In this context, we can’t say anymore that strategy is “how we create value” and here is why. Simply, we don’t know in advance what’s valuable — or what may turn out to be valuable — to people online. Our criteria and our definitions of value don’t work there. What the sources of value for people there are — free access, sharing, creating, participating, interacting — may not necessarily be valuable to business itself. In fact, it may seriously undermine it. Yet, there’s ton of sources of value online. Best businesses of the past few years focused on making visible the network of connections between people, between things, and among the two. They didn’t know in advance if there’s any businesses value in those connections: they mostly believed that, if they create conditions for all those ties to be exposed, that new sources of value will emerge. And they did. How fast we run, how much gas our car uses, where do we go, what do we buy, what do we like, who do we talk to — all turned out to be potentially lucrative. Truth is, making this info visible also created new behaviors, changed how people do things, make product decisions, and form brand preferences. All of this unforeseen and sometimes not very obvious, yet very relevant. What these new businesses knew is that their strategy is a process of not creating, but understanding value: where it resides, how it has been exercised, and how it’s distributed through this space.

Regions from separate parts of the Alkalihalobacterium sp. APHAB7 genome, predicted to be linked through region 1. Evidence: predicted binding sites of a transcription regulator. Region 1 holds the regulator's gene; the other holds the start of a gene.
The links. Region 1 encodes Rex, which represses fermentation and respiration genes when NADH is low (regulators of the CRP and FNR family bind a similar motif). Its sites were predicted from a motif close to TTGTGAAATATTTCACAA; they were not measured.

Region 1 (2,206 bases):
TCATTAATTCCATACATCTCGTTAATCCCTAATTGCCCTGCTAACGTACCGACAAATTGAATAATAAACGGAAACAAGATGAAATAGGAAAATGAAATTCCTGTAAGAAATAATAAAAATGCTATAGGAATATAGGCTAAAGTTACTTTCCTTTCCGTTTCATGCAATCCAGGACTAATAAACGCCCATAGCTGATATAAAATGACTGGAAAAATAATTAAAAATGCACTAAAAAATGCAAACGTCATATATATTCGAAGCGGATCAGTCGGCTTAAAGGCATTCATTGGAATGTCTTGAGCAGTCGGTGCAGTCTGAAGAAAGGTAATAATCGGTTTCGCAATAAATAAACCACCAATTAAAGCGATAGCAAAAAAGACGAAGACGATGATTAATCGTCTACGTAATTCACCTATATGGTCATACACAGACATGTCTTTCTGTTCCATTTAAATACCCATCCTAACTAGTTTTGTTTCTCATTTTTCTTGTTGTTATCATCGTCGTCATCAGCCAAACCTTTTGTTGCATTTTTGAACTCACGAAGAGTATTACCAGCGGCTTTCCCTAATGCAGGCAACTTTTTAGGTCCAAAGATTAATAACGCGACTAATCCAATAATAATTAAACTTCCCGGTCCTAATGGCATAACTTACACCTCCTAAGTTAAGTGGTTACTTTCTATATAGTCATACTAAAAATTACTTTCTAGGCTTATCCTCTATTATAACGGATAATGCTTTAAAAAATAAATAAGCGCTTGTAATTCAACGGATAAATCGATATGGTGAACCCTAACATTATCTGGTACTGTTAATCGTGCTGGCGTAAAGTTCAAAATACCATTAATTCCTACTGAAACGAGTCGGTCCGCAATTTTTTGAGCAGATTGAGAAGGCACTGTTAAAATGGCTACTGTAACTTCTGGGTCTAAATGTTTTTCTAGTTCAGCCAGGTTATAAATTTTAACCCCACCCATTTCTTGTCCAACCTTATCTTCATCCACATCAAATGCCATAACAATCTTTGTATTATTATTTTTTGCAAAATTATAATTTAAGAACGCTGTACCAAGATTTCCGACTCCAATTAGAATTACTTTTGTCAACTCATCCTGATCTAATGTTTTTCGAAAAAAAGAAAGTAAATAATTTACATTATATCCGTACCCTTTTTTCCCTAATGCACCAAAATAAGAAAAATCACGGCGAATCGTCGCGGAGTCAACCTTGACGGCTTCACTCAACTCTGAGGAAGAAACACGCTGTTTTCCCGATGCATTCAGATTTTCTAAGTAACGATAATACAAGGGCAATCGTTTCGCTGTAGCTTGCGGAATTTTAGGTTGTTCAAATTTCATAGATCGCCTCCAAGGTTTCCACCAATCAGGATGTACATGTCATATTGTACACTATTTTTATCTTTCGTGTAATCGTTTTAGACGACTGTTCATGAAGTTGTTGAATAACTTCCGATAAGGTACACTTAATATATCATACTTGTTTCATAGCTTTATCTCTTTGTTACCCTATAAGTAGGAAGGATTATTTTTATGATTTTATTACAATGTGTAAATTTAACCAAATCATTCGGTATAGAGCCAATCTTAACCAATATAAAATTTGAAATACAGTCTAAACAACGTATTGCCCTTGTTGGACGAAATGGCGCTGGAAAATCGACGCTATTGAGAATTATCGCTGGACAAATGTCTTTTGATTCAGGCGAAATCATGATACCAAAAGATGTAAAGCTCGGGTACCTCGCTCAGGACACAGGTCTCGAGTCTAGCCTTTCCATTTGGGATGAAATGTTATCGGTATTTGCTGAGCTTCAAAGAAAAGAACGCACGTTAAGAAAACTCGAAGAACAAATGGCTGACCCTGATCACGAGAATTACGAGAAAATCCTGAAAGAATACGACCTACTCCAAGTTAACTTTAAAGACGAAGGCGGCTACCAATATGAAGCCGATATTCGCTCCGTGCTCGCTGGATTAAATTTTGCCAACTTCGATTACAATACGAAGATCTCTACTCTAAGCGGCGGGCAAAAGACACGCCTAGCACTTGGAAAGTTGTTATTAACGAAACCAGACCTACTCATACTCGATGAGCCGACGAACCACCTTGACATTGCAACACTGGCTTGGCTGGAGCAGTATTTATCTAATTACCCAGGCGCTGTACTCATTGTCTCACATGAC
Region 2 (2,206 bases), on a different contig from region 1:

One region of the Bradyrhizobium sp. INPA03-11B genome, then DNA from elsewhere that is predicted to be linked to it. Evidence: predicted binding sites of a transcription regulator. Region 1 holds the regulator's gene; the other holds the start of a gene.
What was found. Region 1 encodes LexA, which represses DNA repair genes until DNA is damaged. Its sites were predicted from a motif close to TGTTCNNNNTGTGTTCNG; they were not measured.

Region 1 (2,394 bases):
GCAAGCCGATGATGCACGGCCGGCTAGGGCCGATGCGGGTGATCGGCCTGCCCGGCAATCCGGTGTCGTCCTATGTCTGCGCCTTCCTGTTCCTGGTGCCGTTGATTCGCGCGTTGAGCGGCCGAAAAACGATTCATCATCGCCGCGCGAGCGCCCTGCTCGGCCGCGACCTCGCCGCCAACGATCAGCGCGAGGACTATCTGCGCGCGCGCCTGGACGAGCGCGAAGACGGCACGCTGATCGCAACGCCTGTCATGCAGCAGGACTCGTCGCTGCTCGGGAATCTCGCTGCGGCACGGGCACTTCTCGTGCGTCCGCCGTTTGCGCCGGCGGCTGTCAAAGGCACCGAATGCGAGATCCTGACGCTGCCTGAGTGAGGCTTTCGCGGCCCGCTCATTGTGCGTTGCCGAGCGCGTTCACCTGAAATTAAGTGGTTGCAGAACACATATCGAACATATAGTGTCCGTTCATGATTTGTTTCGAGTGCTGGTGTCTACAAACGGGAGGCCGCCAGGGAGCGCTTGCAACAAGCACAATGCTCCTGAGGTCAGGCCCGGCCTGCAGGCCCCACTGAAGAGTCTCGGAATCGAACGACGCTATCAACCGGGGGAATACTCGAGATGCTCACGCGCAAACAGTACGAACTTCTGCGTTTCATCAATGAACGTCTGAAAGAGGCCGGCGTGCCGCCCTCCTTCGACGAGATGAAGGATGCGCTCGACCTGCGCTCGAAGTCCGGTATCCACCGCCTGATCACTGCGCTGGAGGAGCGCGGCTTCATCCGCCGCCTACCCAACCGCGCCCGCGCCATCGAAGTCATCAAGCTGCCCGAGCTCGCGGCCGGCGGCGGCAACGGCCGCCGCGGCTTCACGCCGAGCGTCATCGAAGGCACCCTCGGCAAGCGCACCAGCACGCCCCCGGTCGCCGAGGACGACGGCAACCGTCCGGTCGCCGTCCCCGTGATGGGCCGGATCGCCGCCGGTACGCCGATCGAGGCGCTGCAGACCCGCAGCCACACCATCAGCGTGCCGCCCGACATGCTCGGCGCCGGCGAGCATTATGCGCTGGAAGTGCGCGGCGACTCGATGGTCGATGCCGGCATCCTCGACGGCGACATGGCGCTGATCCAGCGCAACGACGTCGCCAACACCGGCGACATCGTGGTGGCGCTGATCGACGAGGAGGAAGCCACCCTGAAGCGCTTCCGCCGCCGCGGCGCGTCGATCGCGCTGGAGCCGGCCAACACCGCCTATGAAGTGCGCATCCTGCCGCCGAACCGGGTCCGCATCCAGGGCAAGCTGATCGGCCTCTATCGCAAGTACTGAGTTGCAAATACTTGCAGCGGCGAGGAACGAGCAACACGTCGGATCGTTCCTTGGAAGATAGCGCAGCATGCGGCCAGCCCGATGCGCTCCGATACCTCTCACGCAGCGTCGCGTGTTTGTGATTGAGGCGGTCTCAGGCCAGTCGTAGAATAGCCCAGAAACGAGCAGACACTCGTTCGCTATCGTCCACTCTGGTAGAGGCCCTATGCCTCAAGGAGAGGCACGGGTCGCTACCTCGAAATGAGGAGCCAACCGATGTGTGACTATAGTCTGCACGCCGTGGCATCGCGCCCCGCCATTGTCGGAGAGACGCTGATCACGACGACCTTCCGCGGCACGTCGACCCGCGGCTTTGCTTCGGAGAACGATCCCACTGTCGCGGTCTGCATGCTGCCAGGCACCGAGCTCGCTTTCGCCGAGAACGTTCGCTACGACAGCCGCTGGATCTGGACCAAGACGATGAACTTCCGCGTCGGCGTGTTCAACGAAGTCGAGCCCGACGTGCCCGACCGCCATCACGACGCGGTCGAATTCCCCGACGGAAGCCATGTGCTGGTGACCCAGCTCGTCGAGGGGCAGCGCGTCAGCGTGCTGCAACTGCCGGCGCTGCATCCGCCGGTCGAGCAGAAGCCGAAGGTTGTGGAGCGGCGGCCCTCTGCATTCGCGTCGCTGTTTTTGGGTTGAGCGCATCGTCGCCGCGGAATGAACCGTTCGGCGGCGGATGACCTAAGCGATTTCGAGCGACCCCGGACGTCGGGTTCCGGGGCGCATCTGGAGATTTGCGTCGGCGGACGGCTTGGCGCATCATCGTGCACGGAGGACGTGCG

And this is precisely why we also can’t say anymore that strategy is “how we make money.” Web certainly doesn’t lack an entrepreneurial streak: people create value for themselves, and for each other; start-ups create value for people and for themselves. Is what’s valuable on the web always (if at all) aligned with brands’ money-making goals? Not necessarily. More importantly, should it be? Where exactly in this system either people or startups need to worry about if an advertising agency or a brand makes money? Further yet, why would they want them to make any money at all? And then, there’s this trick: does the business of making information and connections visible — no matter how valuable — equal to making money? Not always the case. Facebook, for the longest time, didn’t know what’s its main source of revenue (our privacy?), Twitter didn’t know (early bird?), and Foursquare still doesn’t know. What they know — and know it well — is to react to opportunities that arise quickly and unexpectedly. And because these companies deal mostly just with creating conditions that make possible for the unexpected value to show up, they don’t restrict their money-making options to a limited number of alternatives. Nor should they.